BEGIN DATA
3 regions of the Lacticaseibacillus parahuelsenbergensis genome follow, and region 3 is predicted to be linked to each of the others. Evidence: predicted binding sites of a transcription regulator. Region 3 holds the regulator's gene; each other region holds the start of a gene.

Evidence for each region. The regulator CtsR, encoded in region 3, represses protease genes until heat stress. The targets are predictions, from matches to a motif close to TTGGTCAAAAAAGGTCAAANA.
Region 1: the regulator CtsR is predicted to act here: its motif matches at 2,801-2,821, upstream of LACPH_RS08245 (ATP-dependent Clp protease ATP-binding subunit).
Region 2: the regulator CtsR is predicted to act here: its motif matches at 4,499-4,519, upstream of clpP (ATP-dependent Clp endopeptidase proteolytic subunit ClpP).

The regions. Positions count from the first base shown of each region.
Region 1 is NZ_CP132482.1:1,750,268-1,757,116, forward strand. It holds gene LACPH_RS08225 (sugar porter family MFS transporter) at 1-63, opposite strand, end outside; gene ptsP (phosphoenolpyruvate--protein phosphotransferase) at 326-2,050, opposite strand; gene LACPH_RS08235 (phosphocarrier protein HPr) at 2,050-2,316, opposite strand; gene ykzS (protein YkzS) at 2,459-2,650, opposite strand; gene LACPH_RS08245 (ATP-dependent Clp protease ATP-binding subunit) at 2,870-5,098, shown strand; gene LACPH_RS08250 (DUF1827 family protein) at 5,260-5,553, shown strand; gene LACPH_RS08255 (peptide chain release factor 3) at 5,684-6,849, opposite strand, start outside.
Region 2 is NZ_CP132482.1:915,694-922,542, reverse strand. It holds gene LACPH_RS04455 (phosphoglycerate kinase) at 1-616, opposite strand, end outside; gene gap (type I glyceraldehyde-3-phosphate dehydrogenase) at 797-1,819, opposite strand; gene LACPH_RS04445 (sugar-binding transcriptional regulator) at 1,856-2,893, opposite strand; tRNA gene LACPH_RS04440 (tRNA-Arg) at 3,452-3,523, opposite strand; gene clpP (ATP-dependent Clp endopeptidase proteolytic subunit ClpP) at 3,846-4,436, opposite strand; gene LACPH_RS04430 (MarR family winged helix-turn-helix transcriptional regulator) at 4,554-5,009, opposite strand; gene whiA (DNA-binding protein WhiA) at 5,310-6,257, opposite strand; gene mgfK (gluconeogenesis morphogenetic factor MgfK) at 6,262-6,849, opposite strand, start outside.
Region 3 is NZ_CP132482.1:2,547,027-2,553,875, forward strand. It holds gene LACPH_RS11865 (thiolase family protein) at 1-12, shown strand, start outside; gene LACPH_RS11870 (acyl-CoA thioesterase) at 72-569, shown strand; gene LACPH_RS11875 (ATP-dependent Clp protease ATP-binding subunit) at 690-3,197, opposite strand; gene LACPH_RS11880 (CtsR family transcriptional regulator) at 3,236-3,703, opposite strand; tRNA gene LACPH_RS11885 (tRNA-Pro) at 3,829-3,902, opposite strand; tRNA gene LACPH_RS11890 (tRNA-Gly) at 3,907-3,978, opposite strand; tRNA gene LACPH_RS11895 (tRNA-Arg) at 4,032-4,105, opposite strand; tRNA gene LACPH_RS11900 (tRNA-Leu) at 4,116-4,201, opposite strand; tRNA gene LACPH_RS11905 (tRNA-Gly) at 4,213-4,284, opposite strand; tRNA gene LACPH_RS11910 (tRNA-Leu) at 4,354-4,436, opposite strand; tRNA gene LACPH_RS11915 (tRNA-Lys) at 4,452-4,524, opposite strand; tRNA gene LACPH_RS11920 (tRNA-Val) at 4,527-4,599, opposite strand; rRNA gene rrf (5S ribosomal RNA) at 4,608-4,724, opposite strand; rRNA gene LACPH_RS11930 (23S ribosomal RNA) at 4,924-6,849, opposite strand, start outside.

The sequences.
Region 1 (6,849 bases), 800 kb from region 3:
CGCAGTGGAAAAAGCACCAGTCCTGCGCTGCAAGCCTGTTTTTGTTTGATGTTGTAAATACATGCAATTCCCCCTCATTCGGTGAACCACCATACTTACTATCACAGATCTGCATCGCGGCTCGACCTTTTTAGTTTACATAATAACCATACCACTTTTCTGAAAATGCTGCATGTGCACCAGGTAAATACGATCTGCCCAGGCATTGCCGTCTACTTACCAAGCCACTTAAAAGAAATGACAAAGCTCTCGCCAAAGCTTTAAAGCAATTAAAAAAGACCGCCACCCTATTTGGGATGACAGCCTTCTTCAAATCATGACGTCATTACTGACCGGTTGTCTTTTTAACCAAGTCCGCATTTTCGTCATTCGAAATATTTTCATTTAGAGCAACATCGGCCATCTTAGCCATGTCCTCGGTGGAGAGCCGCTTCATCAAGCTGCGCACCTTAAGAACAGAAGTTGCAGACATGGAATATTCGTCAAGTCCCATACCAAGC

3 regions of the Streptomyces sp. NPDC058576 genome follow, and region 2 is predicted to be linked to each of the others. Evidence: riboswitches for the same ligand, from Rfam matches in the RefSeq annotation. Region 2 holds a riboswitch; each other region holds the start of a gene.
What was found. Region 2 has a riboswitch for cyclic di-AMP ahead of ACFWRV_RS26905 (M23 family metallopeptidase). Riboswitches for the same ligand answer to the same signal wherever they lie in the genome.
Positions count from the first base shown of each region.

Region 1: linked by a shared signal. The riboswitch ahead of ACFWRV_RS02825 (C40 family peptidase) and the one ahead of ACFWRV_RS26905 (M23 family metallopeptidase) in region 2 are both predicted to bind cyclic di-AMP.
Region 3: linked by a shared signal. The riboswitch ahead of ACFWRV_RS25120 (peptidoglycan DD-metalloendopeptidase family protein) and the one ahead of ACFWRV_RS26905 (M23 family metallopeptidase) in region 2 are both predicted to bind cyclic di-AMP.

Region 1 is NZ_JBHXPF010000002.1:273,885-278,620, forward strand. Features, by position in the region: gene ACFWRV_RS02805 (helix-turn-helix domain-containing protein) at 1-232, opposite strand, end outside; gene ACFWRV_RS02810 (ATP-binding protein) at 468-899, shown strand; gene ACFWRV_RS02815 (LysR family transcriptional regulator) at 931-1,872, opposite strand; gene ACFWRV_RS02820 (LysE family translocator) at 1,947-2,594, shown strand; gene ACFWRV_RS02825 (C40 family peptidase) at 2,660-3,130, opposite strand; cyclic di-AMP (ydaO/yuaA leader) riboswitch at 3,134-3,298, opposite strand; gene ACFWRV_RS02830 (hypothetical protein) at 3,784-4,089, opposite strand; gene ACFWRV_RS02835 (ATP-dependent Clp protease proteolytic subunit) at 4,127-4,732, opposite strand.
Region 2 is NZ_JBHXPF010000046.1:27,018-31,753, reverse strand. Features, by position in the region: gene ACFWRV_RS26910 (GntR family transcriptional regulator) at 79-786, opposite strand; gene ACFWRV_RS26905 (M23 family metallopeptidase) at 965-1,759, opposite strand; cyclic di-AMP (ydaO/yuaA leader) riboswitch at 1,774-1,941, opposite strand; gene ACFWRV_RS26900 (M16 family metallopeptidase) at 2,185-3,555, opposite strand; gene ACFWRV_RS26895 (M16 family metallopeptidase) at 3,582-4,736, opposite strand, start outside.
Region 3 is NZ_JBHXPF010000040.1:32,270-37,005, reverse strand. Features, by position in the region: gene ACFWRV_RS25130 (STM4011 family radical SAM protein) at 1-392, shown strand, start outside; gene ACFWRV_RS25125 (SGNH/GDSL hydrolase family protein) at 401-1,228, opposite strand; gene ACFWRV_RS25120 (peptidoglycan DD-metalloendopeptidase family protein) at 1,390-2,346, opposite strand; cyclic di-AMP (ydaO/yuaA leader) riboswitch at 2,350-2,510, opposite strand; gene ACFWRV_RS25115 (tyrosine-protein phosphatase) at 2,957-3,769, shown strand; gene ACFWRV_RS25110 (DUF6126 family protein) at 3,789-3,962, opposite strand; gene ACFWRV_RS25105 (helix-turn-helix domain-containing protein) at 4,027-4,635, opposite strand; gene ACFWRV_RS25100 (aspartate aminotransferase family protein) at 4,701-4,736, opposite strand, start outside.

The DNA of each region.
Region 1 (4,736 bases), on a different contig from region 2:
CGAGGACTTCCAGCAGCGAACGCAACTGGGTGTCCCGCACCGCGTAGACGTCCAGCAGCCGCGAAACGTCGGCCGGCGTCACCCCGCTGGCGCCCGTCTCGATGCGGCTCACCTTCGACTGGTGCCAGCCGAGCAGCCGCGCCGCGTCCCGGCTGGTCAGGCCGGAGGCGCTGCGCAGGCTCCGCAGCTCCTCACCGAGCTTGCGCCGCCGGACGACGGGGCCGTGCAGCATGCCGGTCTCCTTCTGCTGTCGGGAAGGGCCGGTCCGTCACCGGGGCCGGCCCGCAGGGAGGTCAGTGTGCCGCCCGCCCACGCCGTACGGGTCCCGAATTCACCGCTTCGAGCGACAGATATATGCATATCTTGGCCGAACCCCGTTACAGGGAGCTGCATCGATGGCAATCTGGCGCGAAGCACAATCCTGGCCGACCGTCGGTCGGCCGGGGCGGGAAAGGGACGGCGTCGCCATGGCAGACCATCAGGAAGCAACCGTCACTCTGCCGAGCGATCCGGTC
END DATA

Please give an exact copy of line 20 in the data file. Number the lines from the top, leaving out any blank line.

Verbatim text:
The DNA of each region.